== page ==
You are made in the image of God.
We’ve all heard it. You’ve probably said it. But what does the image of God really mean? And do we grasp its significance? While Scripture doesn’t fully explain it, I want to offer 5 things we can know about the imago Dei.
Then God said, “Let us make man in our image, after our likeness. And let them have dominion over the fish of the sea and over the birds of the heavens and over the livestock and over all the earth and over every creeping thing that creeps on the earth.” So God created man in his own image, in the image of God he created him; male and female he created them. And God blessed them. And God said to them, “Be fruitful and multiply and fill the earth and subdue it, and have dominion over the fish of the sea and over the birds of the heavens and over every living thing that moves on the earth.”
This is the foundation of our value as persons and serves as the basis of ethics (Jam 3:9). Being made in God’s image brings both dignity and responsibility to all people.
Nancy Pearcy is extremely helpful here in her book, Love Thy Body. She says, “a Christian concept of personhood depends not on what I can do but on who I am – that I am created in the image of God, and that God has called me into existence and continues to know and love me. Human beings do not need to earn the right to be treated as creatures of great value. Our dignity is intrinsic, rooted in the fact that God made us, knows us, and loves us.”
God made living creatures like birds, fish, and livestock, according to their kinds (Gen 1:21-25). But when God created the first humans, he made them after his kind, his likeness and image. As part of their role as imagers, God commanded Adam and Eve to be fruitful, multiply, fill the earth, subdue it, and exercise dominion over it (Gen 1:26-28). Inherent in our imaging is the call to respect the rest of God’s creation. Through procreation, they were to reproduce God’s embodied image-bearers over the earth to lovingly steward the rest of his creation.
Adam and Eve were God’s first embodied imagers, and all their descendants bear the same significance. Humans are intentionally created as fundamentally different, and this difference lies in the imago Dei. Throughout church history, there have been many attempts to explain the image of God, even to the point of proposing separate meanings for image and likeness. Some have also held to specific views on imaging in efforts to explain what man is or does.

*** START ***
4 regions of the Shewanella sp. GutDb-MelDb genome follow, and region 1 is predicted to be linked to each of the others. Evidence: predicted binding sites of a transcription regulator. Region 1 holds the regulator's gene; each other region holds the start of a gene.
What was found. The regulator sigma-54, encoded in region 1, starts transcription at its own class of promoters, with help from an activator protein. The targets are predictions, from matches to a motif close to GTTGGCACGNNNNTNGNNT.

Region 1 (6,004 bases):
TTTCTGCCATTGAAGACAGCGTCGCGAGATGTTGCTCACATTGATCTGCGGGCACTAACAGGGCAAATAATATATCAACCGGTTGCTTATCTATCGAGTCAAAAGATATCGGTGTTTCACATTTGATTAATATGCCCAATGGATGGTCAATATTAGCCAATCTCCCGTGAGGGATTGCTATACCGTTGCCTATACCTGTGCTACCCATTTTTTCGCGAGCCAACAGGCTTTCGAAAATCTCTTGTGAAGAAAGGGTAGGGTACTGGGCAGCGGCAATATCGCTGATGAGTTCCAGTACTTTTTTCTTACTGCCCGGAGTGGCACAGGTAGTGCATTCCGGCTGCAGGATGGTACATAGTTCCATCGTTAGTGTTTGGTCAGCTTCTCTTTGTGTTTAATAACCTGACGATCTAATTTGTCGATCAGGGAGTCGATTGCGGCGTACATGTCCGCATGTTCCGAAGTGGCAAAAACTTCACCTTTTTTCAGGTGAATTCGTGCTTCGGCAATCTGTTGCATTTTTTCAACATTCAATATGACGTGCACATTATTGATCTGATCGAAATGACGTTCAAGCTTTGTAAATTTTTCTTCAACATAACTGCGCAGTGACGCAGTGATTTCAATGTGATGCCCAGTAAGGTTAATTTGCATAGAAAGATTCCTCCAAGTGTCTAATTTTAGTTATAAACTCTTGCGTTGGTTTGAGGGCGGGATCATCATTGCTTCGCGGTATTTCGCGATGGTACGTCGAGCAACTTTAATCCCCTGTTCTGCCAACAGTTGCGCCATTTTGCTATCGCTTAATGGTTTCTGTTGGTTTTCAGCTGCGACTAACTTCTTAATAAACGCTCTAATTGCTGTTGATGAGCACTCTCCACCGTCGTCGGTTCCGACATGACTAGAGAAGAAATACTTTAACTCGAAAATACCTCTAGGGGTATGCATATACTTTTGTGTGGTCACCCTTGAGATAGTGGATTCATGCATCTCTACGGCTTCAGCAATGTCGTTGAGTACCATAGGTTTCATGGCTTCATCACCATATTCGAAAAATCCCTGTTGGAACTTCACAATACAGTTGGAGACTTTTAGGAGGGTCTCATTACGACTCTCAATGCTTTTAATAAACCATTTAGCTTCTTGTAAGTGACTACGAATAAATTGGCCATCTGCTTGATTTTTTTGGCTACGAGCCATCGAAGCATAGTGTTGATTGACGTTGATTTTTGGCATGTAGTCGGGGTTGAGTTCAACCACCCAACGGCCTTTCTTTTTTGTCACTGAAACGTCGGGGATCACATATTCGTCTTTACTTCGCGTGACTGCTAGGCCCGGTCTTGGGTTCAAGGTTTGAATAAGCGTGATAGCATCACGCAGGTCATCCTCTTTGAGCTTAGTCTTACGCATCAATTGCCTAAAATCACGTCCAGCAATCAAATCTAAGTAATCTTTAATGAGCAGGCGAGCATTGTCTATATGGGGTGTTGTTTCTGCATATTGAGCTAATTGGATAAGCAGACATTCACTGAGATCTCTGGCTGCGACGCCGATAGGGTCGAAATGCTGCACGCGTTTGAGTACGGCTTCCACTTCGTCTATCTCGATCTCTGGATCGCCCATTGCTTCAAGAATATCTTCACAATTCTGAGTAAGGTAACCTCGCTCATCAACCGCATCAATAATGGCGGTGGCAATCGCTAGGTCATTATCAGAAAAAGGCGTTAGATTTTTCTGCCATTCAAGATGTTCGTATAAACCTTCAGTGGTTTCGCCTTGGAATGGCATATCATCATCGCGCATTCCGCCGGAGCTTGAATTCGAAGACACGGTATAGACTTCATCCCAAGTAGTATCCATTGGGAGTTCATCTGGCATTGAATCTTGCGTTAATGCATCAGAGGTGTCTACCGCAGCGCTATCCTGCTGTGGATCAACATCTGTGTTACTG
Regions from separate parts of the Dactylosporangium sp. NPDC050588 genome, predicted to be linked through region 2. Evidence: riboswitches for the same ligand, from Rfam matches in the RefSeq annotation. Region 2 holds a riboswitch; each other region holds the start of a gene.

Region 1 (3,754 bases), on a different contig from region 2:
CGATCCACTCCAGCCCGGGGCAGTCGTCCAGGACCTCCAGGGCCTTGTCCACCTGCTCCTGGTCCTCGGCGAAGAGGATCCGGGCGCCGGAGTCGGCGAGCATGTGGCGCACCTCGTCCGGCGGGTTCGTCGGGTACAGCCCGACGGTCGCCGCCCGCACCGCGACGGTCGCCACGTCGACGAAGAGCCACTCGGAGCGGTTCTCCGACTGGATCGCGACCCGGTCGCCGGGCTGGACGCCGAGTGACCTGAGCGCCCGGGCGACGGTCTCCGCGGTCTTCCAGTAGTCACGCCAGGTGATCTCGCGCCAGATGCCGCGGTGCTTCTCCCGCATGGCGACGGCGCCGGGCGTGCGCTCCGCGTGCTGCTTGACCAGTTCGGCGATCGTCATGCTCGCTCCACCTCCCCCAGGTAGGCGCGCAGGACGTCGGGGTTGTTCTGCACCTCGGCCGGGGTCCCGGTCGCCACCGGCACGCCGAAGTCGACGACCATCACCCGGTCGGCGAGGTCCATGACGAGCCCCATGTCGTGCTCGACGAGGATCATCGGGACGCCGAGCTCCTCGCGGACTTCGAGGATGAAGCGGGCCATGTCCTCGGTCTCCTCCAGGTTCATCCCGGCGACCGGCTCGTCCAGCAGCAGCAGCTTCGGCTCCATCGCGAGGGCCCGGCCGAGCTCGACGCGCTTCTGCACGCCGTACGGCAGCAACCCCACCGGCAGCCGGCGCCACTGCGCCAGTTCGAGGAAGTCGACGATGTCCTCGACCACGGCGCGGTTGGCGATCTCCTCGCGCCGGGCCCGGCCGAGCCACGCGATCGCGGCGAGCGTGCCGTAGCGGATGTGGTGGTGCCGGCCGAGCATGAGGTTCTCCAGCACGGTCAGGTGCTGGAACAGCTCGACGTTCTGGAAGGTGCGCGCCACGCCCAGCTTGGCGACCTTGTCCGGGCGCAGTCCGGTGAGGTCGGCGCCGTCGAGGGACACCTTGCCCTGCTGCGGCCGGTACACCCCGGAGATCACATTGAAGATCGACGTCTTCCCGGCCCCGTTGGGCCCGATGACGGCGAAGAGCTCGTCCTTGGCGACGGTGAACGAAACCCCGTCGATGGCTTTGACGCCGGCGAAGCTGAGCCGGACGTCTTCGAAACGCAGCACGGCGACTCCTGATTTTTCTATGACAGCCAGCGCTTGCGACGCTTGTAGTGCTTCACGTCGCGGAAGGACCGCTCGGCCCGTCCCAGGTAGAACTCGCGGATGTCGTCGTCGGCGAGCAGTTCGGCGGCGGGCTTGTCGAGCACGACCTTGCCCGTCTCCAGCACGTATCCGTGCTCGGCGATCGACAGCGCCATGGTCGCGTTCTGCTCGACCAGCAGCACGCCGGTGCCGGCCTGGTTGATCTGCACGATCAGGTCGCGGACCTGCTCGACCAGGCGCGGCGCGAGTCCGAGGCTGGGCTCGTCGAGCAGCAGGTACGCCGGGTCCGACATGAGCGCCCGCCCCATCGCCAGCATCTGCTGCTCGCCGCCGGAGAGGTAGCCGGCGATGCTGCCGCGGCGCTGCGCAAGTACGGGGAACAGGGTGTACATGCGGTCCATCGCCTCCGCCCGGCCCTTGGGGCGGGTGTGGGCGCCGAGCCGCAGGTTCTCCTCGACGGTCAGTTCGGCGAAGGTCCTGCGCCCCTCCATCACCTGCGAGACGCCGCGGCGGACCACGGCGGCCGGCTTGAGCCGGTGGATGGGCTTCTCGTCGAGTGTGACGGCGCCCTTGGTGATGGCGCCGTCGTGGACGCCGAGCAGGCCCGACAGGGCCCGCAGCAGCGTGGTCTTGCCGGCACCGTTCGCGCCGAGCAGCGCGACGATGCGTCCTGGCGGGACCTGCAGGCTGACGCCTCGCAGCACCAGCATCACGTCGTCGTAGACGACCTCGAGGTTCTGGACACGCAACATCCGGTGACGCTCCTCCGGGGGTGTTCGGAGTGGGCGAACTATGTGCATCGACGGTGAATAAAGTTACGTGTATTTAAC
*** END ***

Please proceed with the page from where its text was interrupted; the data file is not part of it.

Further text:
Here are 6 views on what the image of God entails.
I prefer the holistic view that encompasses the others instead of locating image in only one aspect. It doesn’t split the image of God as what people do or what people are. Rather, like our Creator, we are spiritual, rational creatures with moral understanding who relate to others and possess authority over the rest of creation.
It is important to note that embodiment and the imago Dei are connected. Embodied life is a prerequisite to express God’s image and carry out his creation commands. Even more, the Christian faith is the spiritual experience of the soul carried out through the physical existence of the body. We are integrated body-soul persons who bear the image of God in our daily lives.
“The bible proclaims the profound value and dignity of the material realm – including the human body – as the handiwork of a loving God. That’s why biblical morality places great emphasis on the fact of human embodiment. Respect for the person is inseparable from respect for the body.” – Nancy Pearcey, Love Thy Body
The problem is when the body gets separated from the person who is the image of God, any God-denying act against the body is justifiable including abortion, sexual immorality, homosexuality, or euthanasia. We must not neglect the importance of bearing God’s image and its extension into the world.
Though the image of God was marred by the fall (Gen 3), it was not destroyed (Gen 9:6). In Christ, it can be renewed, for he is the perfect image of the invisible God (Col 1:15). Christ came to the earth to live, die, and resurrect so that sinful men and women could be restored to the image of God through salvation. (Read more about Christ’s embodied life here.) As believers, we strive by the Spirit to progress in holiness and put on the new self, which is being made into the image of our Creator (Col 3:9-10). Beck and Demarest give a helpful summary of this in their book, The Human Person in Theology and Practice.
“The Christian’s challenge to mature in Christ and to conform to his image is intertwined with the Christian’s status as an image-bearer, a holistic self, and a gendered creature.”
So then, we are to understand ourselves as embodied image-bearers who reflect and express our Creator while purposing to revere others as equals, worthy and honorable because they also are God’s embodied image-bearers.
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